What do nutrition and marketing metrics have in common? Read on to find out how you can improve your brand health.
Have you ever found yourself standing in a supermarket aisle, comparing two similar products, and decided to go for the one with lower calories? After all, that’s what’s important when you read the label. If the other product has more calories, it’s unhealthier than the item with the lower calories.
What we should be focusing on are not the calories, but the ingredients and macronutrients (protein, fat and carbs) of these products. Let’s break this down and compare two different types of cereal:
Given that Cereal A has fewer calories, the average person whose aim is to be healthier will probably chose this option. But look closer. Though Cereal B is higher in calories, it has almost half the amount of sugars! Of course, there are other nutritional values that we should look at (protein, salt etc.), but this just goes to show that calories alone shouldn’t be the only measure of nutrition.The approach we take to calories has a lot in common to how we approach marketing metrics. We imagine that the option which requires the lowest investment and lets you see quick results is the best option.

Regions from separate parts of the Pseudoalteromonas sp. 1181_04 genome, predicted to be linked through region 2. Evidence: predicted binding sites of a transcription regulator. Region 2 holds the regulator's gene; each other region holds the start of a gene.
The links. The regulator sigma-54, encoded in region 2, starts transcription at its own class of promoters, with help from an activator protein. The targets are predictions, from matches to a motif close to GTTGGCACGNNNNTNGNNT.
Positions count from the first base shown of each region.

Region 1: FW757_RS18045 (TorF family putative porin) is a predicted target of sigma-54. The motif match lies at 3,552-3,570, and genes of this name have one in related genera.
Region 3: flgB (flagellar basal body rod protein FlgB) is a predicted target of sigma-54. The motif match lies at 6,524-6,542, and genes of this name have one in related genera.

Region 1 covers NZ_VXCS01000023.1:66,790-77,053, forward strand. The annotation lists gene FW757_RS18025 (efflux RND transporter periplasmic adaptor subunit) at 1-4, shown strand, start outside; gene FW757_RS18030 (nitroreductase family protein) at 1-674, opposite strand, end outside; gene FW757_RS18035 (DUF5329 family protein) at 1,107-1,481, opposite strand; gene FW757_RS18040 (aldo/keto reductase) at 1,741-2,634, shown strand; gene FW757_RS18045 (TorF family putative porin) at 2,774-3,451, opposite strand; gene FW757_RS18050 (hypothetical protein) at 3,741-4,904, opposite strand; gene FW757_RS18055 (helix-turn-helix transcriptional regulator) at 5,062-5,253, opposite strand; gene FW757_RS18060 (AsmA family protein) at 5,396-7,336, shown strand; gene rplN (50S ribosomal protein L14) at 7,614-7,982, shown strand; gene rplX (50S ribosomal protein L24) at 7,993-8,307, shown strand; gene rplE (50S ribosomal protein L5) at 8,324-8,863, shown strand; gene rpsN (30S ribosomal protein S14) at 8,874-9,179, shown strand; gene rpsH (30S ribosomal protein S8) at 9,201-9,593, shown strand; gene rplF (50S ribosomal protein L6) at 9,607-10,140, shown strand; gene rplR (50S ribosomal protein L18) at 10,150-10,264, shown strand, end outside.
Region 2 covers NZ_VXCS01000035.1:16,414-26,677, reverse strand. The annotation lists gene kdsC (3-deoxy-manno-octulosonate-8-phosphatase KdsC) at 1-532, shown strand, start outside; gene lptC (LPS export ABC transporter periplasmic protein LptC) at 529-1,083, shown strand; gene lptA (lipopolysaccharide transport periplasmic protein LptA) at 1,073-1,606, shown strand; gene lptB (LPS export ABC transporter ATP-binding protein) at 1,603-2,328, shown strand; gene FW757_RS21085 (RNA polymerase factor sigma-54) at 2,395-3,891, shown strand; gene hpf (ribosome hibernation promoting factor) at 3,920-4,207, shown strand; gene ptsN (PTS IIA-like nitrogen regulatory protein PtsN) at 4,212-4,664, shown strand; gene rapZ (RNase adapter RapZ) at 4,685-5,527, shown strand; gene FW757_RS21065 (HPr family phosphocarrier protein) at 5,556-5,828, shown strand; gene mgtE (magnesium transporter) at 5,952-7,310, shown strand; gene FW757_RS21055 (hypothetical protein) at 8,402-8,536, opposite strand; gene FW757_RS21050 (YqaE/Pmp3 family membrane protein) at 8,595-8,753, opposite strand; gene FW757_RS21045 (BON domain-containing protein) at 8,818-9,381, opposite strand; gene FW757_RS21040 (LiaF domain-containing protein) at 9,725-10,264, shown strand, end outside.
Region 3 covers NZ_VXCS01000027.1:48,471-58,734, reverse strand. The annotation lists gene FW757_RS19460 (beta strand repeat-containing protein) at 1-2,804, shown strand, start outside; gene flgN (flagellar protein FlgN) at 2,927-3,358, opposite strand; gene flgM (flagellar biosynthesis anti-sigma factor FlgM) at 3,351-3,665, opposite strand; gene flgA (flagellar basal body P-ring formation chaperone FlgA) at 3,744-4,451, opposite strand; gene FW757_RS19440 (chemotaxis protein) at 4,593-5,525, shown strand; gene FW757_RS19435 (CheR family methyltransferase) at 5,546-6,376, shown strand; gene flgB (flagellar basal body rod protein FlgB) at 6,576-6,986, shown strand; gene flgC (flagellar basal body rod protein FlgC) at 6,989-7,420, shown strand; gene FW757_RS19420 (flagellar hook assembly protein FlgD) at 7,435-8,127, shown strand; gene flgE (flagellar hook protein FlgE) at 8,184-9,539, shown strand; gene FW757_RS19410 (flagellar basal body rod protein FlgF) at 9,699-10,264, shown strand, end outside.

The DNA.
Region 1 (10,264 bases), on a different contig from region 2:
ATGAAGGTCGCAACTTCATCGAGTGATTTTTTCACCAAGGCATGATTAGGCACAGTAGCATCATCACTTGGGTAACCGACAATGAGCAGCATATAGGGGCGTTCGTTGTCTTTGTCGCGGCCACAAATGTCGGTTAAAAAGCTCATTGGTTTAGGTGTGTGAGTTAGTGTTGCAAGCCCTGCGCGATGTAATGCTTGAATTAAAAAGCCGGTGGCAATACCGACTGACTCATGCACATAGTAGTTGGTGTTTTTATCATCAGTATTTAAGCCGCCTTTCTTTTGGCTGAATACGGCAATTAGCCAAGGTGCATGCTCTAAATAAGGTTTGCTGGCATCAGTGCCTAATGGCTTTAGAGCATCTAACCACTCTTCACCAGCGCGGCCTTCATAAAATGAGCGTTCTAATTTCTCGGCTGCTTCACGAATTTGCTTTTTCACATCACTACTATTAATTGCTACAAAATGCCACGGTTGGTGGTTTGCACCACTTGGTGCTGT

If these cereals were marketing metrics…
Numbers are great in the short-term and will tell you how many people have interacted with your asset. Clearly, ease of measurement is dictating the way marketer’s judge success. But what those numbers won’t tell you, is whether those people are aware of your brand, engaged, and whether these people are the right people in the first place. The exact same process can be applied to calories. They are easy to read and measure – but not necessarily the key measurement to consider when it comes to making long-term healthier choices.
Knowing your aim – and accepting that brand health is now a big part of the buyer’s journey – will help ensure your teams know how to drive sales. It’s easy to measure digital metrics, however, long-term metrics linked to business objectives are key for future business profitability.